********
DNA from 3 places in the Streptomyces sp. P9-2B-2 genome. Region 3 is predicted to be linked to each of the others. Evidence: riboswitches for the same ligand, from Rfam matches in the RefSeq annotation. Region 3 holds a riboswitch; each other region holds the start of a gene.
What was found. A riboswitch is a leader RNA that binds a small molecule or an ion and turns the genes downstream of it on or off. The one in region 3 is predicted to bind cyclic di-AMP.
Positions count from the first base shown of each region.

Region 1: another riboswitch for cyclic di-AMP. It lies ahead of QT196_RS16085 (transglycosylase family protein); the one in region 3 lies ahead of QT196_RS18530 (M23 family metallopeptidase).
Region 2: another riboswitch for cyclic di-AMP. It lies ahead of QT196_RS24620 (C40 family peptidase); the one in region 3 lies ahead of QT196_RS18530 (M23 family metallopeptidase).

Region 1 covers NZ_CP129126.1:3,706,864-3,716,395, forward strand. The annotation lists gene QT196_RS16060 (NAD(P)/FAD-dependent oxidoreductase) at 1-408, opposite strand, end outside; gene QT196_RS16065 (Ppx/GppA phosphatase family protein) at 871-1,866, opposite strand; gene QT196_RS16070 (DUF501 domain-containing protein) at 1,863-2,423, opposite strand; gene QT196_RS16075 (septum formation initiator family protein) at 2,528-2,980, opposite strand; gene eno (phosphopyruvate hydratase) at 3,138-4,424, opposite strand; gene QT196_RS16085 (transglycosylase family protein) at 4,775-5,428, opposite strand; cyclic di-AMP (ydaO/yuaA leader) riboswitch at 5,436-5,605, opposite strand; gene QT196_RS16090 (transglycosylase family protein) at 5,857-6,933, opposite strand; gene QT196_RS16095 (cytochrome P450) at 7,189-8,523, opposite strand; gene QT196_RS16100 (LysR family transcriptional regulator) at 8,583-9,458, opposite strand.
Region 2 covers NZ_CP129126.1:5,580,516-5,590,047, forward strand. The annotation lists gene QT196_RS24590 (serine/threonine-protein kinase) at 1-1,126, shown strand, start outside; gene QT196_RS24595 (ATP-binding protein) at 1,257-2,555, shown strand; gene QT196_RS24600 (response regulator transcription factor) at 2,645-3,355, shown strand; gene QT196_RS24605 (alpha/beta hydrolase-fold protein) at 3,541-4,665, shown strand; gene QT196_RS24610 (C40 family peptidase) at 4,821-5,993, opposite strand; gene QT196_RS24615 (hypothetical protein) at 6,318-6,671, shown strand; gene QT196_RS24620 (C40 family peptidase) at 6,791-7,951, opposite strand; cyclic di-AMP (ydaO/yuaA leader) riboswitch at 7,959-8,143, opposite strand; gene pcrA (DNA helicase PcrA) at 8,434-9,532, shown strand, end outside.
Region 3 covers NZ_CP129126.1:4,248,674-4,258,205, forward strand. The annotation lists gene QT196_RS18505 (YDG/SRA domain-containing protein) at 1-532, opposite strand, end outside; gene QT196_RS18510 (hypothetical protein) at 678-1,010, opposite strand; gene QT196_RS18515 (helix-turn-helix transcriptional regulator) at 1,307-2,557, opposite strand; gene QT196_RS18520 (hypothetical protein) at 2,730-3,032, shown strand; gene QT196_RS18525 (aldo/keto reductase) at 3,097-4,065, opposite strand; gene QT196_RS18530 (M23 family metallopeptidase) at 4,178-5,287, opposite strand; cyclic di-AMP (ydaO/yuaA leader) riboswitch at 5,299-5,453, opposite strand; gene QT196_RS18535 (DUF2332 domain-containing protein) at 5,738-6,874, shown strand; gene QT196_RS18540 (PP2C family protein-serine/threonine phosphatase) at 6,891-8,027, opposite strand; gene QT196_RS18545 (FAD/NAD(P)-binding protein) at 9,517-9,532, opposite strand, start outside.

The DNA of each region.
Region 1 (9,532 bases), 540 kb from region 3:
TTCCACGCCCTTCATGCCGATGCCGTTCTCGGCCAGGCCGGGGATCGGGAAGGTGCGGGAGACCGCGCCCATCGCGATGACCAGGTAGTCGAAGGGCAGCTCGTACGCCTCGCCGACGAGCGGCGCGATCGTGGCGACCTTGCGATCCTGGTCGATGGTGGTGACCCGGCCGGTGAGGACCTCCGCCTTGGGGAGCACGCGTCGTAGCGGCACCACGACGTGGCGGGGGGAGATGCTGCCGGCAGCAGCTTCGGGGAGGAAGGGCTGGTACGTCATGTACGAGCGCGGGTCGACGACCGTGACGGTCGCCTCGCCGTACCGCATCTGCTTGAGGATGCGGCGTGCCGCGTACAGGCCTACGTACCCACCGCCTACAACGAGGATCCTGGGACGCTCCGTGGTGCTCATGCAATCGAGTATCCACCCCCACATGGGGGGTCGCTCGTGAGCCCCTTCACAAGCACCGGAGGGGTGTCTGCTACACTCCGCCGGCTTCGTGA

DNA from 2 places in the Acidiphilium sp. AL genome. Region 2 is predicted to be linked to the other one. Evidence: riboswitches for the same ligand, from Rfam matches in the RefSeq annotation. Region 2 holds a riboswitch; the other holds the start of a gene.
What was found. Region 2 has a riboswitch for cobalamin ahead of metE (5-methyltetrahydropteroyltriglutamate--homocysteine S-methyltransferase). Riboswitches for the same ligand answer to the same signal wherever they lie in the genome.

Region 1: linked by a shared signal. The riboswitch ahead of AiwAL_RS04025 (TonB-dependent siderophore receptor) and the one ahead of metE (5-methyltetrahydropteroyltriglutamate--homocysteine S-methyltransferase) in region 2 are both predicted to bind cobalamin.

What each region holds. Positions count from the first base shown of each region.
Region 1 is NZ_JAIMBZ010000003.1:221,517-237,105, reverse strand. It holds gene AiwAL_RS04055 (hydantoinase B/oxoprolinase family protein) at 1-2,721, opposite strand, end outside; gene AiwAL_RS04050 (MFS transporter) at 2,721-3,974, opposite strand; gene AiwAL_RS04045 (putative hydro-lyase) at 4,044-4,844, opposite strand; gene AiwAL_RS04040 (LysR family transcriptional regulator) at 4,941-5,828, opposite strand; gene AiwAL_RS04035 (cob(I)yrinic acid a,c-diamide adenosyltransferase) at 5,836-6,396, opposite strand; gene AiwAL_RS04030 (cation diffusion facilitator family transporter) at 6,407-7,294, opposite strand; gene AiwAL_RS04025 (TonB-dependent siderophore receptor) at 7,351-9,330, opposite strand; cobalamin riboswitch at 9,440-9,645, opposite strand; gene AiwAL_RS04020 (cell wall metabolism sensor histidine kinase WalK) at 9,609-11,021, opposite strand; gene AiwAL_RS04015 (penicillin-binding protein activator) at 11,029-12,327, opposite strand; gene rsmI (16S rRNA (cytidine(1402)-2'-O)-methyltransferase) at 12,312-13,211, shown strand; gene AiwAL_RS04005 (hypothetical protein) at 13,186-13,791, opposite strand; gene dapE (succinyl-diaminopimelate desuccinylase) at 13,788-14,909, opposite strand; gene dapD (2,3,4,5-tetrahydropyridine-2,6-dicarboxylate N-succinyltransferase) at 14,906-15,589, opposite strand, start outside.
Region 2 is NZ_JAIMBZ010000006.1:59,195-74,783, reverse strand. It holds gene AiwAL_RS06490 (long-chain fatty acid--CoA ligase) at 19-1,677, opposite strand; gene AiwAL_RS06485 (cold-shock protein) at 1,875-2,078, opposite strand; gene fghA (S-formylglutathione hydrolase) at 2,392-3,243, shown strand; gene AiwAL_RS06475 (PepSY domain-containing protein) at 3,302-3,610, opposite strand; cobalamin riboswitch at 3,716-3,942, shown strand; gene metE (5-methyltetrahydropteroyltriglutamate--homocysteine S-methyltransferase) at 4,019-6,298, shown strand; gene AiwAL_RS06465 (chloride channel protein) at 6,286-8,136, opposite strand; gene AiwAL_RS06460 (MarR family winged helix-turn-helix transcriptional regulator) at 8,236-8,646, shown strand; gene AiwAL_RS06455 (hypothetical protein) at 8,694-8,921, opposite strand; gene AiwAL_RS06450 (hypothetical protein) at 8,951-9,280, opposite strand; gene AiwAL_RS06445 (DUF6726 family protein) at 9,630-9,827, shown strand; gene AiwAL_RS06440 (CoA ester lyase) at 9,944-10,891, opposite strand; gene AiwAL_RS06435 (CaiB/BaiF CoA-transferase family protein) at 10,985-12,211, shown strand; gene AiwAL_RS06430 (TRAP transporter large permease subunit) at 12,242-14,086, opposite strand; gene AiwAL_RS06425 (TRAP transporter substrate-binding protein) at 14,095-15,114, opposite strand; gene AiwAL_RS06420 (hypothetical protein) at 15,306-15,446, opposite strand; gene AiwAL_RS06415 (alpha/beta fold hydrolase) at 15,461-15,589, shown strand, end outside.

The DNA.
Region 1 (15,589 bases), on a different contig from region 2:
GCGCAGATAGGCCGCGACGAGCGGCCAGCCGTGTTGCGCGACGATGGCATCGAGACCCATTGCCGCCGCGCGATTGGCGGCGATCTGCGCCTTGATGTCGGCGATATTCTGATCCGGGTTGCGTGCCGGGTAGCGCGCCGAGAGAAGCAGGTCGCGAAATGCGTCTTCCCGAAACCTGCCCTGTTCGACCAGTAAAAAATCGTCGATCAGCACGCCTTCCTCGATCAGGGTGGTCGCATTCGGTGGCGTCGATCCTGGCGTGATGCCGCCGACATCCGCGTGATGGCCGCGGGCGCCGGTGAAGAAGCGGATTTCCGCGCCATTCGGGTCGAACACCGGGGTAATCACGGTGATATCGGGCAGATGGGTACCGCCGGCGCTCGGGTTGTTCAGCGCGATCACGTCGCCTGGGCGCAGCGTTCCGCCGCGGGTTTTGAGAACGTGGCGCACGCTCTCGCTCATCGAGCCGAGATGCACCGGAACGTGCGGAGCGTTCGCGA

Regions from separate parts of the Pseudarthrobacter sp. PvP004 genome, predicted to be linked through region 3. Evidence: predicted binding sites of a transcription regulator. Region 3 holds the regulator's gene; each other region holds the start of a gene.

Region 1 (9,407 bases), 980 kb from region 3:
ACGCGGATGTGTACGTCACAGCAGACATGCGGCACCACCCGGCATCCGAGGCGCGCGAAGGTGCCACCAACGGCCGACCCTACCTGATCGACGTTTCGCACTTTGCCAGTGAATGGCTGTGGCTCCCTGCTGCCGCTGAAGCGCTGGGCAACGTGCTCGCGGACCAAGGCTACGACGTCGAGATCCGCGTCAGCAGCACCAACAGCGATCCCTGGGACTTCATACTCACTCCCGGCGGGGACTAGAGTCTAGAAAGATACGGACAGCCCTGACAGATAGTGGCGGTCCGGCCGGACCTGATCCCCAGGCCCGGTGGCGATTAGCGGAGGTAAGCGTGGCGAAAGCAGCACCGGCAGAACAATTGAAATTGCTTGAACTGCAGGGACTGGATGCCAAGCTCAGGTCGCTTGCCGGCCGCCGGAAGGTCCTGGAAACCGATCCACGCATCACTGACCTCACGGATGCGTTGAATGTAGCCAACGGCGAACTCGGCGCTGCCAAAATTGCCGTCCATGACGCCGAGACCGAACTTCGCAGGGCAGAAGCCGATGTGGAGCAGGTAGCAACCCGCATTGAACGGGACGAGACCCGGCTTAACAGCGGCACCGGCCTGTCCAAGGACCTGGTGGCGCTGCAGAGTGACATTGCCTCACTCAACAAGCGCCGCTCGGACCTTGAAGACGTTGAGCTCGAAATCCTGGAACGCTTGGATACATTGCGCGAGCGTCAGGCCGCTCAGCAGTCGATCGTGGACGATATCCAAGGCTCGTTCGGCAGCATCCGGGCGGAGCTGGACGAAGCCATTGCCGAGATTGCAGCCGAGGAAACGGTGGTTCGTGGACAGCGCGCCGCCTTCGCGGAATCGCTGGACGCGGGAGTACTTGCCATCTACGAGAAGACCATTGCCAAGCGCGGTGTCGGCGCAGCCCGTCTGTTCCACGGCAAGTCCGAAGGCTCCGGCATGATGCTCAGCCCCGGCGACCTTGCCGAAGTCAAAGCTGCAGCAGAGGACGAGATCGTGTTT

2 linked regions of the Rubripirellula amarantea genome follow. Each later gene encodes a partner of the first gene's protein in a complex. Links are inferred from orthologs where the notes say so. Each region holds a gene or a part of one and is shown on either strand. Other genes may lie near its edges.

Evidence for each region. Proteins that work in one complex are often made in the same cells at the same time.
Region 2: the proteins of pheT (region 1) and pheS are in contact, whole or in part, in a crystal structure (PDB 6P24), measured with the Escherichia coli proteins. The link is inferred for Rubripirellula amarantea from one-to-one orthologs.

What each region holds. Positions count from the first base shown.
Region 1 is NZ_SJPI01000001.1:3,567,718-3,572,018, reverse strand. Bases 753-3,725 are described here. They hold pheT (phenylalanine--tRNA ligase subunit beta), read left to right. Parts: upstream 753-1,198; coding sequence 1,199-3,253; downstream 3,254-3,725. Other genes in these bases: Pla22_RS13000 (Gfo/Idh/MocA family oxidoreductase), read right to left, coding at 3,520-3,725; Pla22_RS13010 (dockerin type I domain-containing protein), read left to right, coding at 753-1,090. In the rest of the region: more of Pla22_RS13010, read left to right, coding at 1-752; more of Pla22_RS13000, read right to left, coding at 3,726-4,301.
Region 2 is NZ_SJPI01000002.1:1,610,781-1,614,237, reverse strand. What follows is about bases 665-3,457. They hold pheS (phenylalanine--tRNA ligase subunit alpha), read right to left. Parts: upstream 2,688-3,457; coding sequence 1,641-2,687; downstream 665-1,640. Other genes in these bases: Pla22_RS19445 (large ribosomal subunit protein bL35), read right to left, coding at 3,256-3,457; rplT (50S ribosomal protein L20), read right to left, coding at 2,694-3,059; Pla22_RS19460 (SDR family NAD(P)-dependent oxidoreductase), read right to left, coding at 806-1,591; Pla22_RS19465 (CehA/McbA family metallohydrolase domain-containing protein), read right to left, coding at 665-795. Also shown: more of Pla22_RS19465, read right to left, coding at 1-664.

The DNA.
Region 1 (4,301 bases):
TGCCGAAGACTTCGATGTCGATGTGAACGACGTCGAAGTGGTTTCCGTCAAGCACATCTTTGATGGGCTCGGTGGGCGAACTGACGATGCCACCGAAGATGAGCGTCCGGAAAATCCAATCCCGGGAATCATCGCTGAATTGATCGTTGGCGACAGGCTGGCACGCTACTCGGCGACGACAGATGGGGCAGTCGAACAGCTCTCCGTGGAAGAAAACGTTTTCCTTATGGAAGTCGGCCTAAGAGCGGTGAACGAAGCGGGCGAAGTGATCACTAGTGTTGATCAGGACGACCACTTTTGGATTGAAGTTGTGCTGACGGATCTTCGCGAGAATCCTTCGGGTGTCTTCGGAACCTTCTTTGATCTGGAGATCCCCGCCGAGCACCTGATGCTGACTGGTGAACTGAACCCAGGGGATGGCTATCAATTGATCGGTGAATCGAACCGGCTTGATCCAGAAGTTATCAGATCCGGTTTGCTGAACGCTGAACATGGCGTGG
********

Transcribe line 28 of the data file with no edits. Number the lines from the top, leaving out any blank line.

Region 1 is NZ_SJPI01000001.1:3,567,718-3,572,018, reverse strand. Bases 753-3,725 are described here. They hold pheT (phenylalanine--tRNA ligase subunit beta), read left to right. Parts: upstream 753-1,198; coding sequence 1,199-3,253; downstream 3,254-3,725. Other genes in these bases: Pla22_RS13000 (Gfo/Idh/MocA family oxidoreductase), read right to left, coding at 3,520-3,725; Pla22_RS13010 (dockerin type I domain-containing protein), read left to right, coding at 753-1,090. In the rest of the region: more of Pla22_RS13010, read left to right, coding at 1-752; more of Pla22_RS13000, read right to left, coding at 3,726-4,301.